|Publication number||US4990218 A|
|Application number||US 07/336,800|
|Publication date||Feb 5, 1991|
|Filing date||Apr 12, 1989|
|Priority date||Sep 26, 1988|
|Also published as||DE68907836D1, DE68907836T2, EP0360967A2, EP0360967A3, EP0360967B1|
|Publication number||07336800, 336800, US 4990218 A, US 4990218A, US-A-4990218, US4990218 A, US4990218A|
|Inventors||Atsumu Tezaki, Katsuya Okumura|
|Original Assignee||Kabushiki Kaisha Toshiba|
|Export Citation||BiBTeX, EndNote, RefMan|
|Non-Patent Citations (2), Referenced by (4), Classifications (7), Legal Events (4)|
|External Links: USPTO, USPTO Assignment, Espacenet|
This invention relates to a method of testing the film quality of a conductor film with reference to a semiconductor device, particularly for the purpose of remarkably shortening the testing time therefor.
A semiconductor device is generally provided with a conductor wiring or circuit that electrically connects active elements such as transistors, and the conductor wiring is generally made of an electrically conductive material such as aluminum or an aluminum alloy essentially consisting of aluminum so as to provide a low resistance. A pattern of the wiring made of the aluminum alloy, for instance, is worked into a predetermined form by laminating a conductor film made of an aluminum alloy, for instance, on a substrate by effecting a conventional evaporating or sputtering process.
The reliability of the wiring of the conductor film made of the aluminum alloy is, in one significant aspect, based on the migration of aluminum atoms due to heat or electric current. The migration due to the electric current is called electromigration causing faults due to interruption of wiring continuity during the operation of the semiconductor device. Due to electromigration, the lifetime of the wiring generally depends on the quality of the conductor film of the aluminum alloy, and the film quality of the conductor film generally depends on devices or conditions for laminating the conductor films. However, the film quality is liable to be damaged by, for example, contamination of the devices during the lamination period. It is therefore necessary to control and maintain the quality of the film in good condition through frequent testing.
One conventional method of testing the quality of the conductor film is a method in which the resistivity of the conductor film, the specular reflection ratio of the surface of the conductor film or the hardness thereof is measured. The film quality is then indirectly measured on the basis of the thus measured result.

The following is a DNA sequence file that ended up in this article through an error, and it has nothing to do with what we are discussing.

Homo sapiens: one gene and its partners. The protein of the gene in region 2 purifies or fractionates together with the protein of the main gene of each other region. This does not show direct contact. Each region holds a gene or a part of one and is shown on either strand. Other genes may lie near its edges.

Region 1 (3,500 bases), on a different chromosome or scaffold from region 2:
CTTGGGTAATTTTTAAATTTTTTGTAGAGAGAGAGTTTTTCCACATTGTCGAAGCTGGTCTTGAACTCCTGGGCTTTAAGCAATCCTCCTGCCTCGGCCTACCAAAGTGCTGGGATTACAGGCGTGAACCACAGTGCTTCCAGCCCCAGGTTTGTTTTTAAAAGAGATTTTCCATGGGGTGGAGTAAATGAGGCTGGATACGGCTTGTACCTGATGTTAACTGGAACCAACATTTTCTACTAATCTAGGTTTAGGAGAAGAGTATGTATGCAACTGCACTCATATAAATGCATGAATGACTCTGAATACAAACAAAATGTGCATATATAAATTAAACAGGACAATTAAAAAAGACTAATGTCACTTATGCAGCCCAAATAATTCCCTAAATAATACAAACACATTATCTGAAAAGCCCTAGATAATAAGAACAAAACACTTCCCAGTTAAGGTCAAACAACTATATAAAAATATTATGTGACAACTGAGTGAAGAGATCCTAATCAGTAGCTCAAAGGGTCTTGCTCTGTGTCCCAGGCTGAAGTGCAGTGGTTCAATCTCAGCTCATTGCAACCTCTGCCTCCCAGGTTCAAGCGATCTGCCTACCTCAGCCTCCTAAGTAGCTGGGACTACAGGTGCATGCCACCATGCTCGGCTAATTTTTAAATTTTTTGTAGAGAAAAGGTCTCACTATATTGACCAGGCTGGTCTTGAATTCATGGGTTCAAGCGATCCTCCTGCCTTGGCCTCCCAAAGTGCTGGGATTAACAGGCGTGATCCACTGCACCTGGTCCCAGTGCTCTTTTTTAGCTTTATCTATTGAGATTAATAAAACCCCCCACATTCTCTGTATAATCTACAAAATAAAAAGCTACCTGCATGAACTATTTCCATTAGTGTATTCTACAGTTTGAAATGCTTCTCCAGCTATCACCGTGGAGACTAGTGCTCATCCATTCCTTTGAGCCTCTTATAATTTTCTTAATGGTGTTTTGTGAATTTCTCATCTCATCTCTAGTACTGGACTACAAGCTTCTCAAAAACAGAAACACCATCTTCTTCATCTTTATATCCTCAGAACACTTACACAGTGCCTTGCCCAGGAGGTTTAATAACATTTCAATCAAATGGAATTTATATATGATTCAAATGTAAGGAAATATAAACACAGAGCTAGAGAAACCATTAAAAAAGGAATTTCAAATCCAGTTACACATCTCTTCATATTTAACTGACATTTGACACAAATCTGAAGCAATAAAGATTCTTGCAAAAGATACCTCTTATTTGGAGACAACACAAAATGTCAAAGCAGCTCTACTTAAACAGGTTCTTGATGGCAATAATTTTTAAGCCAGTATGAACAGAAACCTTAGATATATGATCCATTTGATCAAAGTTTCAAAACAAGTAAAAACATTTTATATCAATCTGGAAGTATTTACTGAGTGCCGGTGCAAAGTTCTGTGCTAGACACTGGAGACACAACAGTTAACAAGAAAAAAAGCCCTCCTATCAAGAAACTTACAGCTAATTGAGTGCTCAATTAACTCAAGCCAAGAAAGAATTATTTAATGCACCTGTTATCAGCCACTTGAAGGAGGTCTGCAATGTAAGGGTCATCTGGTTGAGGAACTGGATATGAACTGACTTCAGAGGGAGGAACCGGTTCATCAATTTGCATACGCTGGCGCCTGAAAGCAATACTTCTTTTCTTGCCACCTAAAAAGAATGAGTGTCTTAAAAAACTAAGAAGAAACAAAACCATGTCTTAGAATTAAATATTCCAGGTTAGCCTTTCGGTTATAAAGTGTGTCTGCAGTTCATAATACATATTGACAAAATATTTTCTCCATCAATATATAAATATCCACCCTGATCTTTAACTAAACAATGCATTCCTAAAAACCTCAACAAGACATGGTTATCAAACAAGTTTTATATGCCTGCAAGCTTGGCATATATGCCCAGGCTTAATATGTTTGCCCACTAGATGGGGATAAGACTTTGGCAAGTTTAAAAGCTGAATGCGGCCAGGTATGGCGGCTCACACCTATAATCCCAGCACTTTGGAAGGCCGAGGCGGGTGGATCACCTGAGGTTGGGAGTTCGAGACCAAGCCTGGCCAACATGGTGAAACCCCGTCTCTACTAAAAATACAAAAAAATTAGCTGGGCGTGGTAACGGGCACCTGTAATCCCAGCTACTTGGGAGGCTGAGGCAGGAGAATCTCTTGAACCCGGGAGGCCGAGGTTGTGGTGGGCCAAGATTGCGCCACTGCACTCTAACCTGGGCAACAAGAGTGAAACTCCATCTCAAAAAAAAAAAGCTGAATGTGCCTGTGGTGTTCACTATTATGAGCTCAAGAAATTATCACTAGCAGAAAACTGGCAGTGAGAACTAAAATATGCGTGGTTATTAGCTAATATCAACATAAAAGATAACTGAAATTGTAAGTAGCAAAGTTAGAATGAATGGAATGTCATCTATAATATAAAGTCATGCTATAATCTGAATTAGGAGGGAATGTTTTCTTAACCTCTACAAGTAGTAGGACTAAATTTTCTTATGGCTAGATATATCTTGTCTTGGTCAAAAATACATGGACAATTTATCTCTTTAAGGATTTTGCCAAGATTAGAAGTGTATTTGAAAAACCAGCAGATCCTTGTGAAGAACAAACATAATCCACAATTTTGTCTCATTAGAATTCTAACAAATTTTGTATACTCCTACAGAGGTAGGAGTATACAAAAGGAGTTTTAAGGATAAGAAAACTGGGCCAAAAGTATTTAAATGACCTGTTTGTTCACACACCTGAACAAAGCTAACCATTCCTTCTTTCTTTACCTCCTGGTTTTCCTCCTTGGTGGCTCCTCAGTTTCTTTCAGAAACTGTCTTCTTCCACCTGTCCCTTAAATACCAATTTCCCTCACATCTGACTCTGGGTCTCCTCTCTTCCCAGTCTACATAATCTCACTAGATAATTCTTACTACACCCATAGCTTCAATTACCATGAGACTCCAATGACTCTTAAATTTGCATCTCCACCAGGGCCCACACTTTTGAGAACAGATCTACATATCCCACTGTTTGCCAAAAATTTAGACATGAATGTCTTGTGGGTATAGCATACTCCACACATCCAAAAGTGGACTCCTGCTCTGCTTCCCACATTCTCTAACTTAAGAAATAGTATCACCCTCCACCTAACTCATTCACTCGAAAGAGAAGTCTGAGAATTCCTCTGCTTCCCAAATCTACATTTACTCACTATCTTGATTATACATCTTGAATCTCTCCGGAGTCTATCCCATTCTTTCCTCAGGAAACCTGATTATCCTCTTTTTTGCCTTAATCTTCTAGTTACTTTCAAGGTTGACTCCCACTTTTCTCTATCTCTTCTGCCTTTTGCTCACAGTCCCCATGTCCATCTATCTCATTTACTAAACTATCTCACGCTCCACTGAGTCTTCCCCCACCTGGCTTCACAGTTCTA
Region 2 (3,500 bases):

Although, in the described conventional method, the measured values have certain relationships relative to the lifetime of the wiring because of electromigration, conventional methods provide a sensitivity and accuracy at least ten times worse when compared with a method such as described hereunder in which the lifetime is directly measured.
A method providing good sensitivity directly measures the lifetime of the wiring due to the electromigration. As an actual method of directly measuring the lifetime of the wiring due to the electromigration, there has been provided a method in which is prepared a wiring pattern, made of a conductor film such as aluminum alloy, comprising a substrate made of an insulating material such as silicon dioxide a pair of electrode units arranged on the surface of the substrate, and a wiring unit connecting the electrodes so as to allow electric current to flow therebetween, so that the time until the wiring unit is interrupted, is measured. In another method, the wiring pattern is composed of only the wiring unit including no electrode units, and an electric current flows from both ends of the wiring unit. In a further conventional method, the surface of the wiring unit is covered by a protecting film similar to the structure of an actual semiconductor device, and an electric current flows through exposed portions of both ends of the wiring unit.